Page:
Miami may have some of the best beaches, bars and boulevards of any destination in the USA, but once you have burnt you skin along the shore it’s time to head inland to see what the city proper has to offer. Wynwood is at the heart of the Art District, where former warehouses have been converted into boutiques and trendy eateries and the walls are lined with paint. I often write about different street art hotspots along my travels, but Wynwood really takes the cake. The epicenter is the Wynwood Walls, an official and permanent project showcasing internationally renowned graffiti artists including some of my personal favourites Miss Van, Swoon and Maya Hayuk. This established space has encouraged others to come to the
To my fellow rum fans – there is a magical place on the winding streets of Havana that we can call home. It’s the Havana Club Museum, a cultural casa dedicated to the nation’s best known alcoholic export. Havana Club has been my preferred liquor for a few years now, but it wasn’t until my trip to Cuba last autumn that I really considered it’s origins or production – and while you cannot visit the rum distillery itself (I drove past this industrial beast on my journey from Varadero to Havana Airport), you can hear the story of the brand and learn a thing or too about the rum aging process. the most interesting part for me was the miniature models of the sugar cane plantation with working train and infrastructure. The guide takes you around and up through the museum, enabling you to get a look at this impressive model from different angles.
If you’ve seen my posts before, you might realise that I always try to check out the local street art when I travel. Most cities now have certain neighbourhoods that act as hubs for creatives, artists, and to some extent gentrification; creating welcoming space for international artists to cover their walls, floors and anything with surface area streets at a time. I live in Shoreditch so I’m lucky enough to see some of the most stunning pieces of street art daily, but there’s something so exhilarating about turning a corner in a new city and seeing walls full of colour.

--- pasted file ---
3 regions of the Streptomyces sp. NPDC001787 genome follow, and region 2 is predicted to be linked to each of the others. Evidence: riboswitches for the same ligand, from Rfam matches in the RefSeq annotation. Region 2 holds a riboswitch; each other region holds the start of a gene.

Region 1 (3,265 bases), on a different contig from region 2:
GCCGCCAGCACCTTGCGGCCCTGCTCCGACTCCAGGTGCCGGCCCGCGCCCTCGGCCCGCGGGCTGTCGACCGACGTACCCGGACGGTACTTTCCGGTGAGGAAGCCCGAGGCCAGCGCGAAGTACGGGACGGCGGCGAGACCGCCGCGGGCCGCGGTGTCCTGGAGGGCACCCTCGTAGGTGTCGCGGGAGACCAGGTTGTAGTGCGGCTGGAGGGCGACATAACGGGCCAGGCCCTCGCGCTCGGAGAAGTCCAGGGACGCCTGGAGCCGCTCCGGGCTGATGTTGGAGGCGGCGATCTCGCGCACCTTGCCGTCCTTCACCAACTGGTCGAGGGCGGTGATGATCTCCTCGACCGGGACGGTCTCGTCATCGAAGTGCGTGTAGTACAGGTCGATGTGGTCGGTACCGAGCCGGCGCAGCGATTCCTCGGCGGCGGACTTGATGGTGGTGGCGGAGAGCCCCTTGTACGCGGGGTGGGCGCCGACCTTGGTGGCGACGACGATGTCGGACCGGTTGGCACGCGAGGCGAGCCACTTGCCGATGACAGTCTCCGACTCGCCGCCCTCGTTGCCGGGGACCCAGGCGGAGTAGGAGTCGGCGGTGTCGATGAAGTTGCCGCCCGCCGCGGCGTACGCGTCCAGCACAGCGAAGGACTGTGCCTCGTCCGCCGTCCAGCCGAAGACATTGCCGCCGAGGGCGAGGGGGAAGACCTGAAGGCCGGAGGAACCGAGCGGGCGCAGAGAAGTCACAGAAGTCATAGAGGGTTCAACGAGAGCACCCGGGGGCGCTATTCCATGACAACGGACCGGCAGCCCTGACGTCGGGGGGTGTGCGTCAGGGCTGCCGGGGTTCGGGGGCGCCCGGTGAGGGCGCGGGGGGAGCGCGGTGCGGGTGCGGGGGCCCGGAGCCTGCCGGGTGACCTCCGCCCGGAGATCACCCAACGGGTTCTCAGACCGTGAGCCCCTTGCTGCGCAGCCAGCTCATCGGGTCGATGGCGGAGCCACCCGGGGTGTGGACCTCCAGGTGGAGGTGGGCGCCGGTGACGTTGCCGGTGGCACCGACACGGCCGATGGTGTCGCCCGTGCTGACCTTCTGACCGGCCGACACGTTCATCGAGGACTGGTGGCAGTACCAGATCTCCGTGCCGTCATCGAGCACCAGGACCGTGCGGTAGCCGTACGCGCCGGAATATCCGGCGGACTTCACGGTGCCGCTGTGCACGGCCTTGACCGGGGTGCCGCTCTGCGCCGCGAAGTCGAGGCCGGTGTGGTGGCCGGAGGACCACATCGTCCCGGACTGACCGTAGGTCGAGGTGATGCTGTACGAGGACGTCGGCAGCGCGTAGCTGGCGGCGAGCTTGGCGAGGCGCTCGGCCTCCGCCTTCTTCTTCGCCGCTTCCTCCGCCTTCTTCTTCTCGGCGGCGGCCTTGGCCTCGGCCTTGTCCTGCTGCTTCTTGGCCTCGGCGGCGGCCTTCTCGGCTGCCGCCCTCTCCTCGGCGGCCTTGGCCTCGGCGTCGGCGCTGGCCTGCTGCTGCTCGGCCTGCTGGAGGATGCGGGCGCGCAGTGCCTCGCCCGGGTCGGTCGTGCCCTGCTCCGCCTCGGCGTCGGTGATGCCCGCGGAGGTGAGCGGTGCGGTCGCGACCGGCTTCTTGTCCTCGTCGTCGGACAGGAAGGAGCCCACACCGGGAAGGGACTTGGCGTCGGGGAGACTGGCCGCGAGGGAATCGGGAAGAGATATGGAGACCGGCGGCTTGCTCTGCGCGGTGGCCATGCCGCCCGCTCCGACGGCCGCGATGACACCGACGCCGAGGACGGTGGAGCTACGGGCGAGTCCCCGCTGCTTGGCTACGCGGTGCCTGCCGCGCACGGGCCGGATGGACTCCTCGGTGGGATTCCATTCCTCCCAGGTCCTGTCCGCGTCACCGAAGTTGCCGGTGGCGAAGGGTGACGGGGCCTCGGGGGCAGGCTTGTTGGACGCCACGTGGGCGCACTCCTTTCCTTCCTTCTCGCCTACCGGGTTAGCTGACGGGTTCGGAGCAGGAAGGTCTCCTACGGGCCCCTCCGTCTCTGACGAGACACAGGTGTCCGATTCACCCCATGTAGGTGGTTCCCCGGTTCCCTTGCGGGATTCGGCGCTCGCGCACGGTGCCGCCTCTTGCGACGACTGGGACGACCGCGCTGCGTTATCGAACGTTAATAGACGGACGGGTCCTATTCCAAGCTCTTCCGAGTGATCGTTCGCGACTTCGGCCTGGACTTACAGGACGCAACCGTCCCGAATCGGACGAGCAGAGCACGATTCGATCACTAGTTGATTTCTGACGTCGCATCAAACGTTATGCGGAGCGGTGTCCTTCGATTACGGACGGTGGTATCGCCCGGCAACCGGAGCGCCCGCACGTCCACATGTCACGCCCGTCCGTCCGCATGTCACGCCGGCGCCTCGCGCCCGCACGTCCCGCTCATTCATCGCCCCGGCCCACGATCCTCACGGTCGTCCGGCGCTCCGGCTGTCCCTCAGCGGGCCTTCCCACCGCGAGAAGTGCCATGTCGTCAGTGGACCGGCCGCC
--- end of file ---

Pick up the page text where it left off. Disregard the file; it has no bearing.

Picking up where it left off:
I’d been hearing about the bleak and isolated hamlet of Dungeness, a scattered wasteland on the headland of Kent, for some years, but it was only earlier in Summer that I managed to explore it myself. It’s home to artists and musicians seeking inspiration from its never ending shingle landscape and imposing power station, and it’s easy to see the appeal – every glance feels surreal and otherworldly, ripe for the canvas. Wooden cottages and dark Scandinavian architecture sparsely litter the landscape, making way for discarded lobster boxes and rusting hulls of ships abandoned to the forces of nature.
Since my aspiration in life is to become a mermaid, it shouldn’t be a surprise that one of my favourite animals is the manatee. With a loving but unglamorous nickname of ‘sea cow’, these creatures might not always get the most press, but they are delightful, friendly and funny (scroll down to see the classic manatee squash video). While others may have had teenage dreams of swimming with dolphins, I’ve always wanted to swim with manatees, and on my third trip to Florida I was finally able to tick it off my bucket list.